HIGHLANDERS legend Barry Daka has died.
He passed on yesterday morning after a short illness aged 71.
His son and family spokesperson Mayfield Daka described him as a great motivator, who was ever joking.
“He was one of the best motivators and ever joking, never angry and always humble. His nickname was ‘Ghost’ because he was always joyful and loved football,” said Mayfield.
“We only have fond memories of utopi. The time I spent with him was all laughter. He has left a big void that will be hard to fill for many years to come.”
Daka started his footballing career in the early 1960s playing for a number of youth clubs dotted around Bulawayo before joining Highlanders in 1965.
“We played in Matshobana, Sizinda and all around the City of Bulawayo. That is why people always talk of Highlanders playing at Greenspan,” Daka once told former Highlanders coach Keutsepilemang Ndebele.
He played alongside the Nxumalo brothers James and Josiah, Majuta Mpofu, Ananias Dube, Billy Sibanda, Kenny Ngulube, Edward Dzowa, Andrew Jele, Tommy Masuku, Lawrence Phiri, Geoffrey Mpofu, Boet Van As, Tymon Mabaleka, Gavin Dubely and Bruce Grobbelaar, among other Bosso greats.
He left Highlanders to join Hwange, then Wankie, and was part of the 1973 squad that lifted the Castle Cup while in Division One after shocking Dynamos 2-1 in the final.
He returned to Highlanders, albeit briefly, before aligning with a breakaway group of players, who went on to form Olympics. At Olympics he became the first ever player coach after undergoing training.
But his heart was always with Highlanders.
He rejoined Bosso as assistant coach to Briton Bobby Clark in 1983 before taking over the dressing room as head coach the following year.
Daka went on to win the 1984 Chibuku Trophy, beating archrivals Dynamos 2-1. The following year, he led Highlanders to the BAT Rosebowl glory and was a losing finalist in the Chibuku Trophy, going down 0-1 to Arcadia United.
In 1986, Daka led Bosso to the Chibuku Trophy, Rothmans Shield and Castle Cup triumphs. He produced the Soccer Star of the Year in 1987 when steely right-back Mercedes ‘Rambo’ Sibanda was voted the finest player in the land.
Bosso went on to clinch every knockout silverware on offer in 1988, but missed out on the league title, which was clinched by city rivals Zimbabwe Saints, who also produced another defender Ephraim Chawanda as Soccer Star of the Year.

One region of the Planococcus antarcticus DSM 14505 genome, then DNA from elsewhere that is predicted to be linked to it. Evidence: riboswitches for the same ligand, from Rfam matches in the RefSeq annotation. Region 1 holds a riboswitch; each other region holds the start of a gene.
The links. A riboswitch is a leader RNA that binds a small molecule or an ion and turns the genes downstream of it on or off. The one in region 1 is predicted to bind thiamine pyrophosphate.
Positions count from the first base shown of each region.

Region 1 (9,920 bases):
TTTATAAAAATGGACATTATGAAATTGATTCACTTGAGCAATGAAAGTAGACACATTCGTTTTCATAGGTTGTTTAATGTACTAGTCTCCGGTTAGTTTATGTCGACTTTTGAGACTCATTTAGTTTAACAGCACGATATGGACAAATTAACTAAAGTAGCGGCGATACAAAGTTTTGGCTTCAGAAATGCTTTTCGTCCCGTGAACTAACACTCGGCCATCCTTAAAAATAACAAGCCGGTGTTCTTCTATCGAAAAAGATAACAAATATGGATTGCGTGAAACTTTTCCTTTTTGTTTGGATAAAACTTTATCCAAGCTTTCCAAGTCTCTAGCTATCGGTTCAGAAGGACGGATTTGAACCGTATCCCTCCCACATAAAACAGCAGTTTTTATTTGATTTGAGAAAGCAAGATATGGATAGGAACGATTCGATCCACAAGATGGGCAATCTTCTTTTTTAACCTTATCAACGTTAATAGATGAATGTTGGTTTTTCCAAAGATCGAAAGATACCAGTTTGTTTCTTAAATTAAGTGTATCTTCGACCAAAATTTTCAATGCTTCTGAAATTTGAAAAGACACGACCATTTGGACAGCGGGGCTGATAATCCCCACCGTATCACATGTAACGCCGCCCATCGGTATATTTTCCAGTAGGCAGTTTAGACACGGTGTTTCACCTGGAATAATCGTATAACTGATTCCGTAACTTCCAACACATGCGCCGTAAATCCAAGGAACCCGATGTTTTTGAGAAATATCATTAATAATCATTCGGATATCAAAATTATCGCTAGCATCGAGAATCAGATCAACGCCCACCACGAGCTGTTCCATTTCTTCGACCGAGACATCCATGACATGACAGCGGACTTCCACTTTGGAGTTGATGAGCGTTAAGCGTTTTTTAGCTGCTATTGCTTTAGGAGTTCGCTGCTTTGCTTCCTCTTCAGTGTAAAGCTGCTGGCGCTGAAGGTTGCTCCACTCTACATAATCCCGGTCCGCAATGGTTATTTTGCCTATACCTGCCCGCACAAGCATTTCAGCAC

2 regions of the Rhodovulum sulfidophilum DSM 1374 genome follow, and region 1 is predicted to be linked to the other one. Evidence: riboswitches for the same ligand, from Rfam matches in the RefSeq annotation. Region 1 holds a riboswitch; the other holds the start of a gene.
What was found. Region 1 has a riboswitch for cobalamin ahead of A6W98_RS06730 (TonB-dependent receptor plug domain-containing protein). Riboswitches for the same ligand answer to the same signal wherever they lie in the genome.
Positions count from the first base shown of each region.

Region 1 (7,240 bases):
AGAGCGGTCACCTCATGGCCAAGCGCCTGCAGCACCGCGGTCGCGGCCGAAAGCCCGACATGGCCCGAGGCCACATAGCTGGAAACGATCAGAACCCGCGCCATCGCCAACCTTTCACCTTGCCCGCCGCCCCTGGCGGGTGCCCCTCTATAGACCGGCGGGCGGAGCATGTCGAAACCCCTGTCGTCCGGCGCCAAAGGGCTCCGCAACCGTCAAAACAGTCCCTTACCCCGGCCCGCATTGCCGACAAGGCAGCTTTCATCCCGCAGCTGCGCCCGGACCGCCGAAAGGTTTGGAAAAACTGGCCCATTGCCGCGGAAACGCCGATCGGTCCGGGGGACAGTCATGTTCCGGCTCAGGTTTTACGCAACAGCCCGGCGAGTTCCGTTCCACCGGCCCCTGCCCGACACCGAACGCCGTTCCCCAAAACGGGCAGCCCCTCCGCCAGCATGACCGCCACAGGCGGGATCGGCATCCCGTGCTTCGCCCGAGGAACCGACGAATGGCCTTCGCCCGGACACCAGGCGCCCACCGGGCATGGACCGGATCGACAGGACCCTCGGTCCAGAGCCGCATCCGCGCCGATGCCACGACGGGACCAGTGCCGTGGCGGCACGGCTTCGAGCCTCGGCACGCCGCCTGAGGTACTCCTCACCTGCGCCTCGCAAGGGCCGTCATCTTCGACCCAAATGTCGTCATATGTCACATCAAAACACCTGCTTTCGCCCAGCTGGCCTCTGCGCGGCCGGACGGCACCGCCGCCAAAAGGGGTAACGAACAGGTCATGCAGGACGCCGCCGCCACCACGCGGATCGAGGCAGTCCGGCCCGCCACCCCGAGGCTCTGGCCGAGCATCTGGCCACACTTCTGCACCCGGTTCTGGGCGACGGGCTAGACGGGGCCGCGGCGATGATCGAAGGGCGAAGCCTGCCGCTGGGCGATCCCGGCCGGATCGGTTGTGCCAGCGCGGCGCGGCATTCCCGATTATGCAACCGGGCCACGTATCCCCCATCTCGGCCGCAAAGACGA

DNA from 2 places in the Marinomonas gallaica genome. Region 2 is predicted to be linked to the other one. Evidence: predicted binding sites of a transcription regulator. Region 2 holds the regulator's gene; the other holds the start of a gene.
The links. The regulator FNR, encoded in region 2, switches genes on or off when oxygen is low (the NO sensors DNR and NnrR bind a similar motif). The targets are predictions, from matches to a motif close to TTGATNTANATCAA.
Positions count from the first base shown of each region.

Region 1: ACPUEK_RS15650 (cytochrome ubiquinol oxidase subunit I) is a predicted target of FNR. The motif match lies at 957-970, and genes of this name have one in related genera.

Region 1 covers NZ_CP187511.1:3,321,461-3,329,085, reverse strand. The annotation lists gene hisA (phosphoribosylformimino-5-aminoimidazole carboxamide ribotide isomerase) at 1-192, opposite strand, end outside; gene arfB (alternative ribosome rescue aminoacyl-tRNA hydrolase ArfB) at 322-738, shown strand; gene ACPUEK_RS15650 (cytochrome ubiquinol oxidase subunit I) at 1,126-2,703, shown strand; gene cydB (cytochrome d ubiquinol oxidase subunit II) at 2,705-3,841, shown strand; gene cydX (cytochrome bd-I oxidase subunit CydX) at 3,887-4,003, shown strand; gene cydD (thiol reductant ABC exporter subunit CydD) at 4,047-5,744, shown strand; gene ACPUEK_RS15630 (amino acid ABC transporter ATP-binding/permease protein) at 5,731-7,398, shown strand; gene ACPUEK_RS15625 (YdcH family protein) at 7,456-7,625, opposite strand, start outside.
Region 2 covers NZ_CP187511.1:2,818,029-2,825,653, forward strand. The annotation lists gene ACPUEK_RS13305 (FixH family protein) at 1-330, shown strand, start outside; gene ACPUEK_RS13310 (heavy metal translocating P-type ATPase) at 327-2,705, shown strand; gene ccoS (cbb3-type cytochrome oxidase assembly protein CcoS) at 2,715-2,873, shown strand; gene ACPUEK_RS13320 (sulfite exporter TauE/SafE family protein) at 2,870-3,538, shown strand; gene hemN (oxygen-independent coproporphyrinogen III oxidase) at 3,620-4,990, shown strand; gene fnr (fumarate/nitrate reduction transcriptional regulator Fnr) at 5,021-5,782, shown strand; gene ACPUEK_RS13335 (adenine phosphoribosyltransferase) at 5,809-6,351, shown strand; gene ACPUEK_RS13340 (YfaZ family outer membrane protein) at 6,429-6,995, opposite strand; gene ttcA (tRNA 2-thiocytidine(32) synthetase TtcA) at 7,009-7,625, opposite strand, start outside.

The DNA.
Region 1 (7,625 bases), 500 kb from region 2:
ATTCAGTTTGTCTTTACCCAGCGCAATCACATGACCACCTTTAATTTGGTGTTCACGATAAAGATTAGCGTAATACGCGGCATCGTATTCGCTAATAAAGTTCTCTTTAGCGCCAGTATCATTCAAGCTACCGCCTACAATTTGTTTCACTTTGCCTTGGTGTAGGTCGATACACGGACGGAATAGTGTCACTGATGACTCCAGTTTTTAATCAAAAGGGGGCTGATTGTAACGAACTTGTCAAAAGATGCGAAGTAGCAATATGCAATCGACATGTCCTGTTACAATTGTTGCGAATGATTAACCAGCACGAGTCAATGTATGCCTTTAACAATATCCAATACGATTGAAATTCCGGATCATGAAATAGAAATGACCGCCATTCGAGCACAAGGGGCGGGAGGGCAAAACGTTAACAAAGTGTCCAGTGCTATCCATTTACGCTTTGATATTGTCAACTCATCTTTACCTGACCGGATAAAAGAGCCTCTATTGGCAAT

In 1989, Highlanders reached the semi-finals of the BAT Rosebowl and final of the Africa Day Cup, with players such as the late Fanuel Ncube, Titus Majola and Abraham Madondo, Alexander Maseko, Tobias Mudyambanje, Dumisani Ngulube, Ronnie Jowa, Tito Paketh, Mpumelelo Dzowa and Amin Soma forming the backbone of Daka’s squad.
He quit Highlanders to join Railstars in 1997 before leaving the railwaymen two years later.
Daka moved to Botswana in 2001, taking over as head coach of Notwane, but had to wait for six years before clinching his maiden league title in the neighbouring country with Ecco City in 2007, an achievement that saw him being named Coach of the Year.
At international level, Daka clinched a silver medal as assistant coach to Wieslaw Grabowski in the 1995 All-Africa Games when their Under-23 side lost to Egypt in the final.
That Young Warriors team consisting of talented players such as Gift Muzadzi, Lloyd Jowa, Alois Bunjira, Stewart Murisa, Elasto Lungu, Methembe Ndlovu, Vusi Laher, Engelbert Dinha, Cain and Abel Muteji is considered the best ever assembled junior team in the country.
Mayfield revealed that his father passed away at a time he was in the middle of writing a book about the history of Zimbabwean football.
“Like I said he was a funny character full of jokes, I remember two of his jokes he would tell us that ‘uHomela (Gibson Homela) ligorila elileface enhle,’ and ‘eTunisia kuthiwa sitshiye abafana abangoclever sabuya labobhare’.”
At the time of his death, Daka was a member of the Bulawayo City FC panel of football advisors.
Daka is survived by a wife, four children, Mayfield, Michelle, a nurse in Swaziland, Lorraine, a bank manager in South Africa, and Marcelene, a medical doctor in Botswana, and 10 grandchildren.
Two of his children Rosweter and Billy are late.
Funeral arrangements will be announced in due course.
Mourners are gathered at House Number 153, Barbourfields.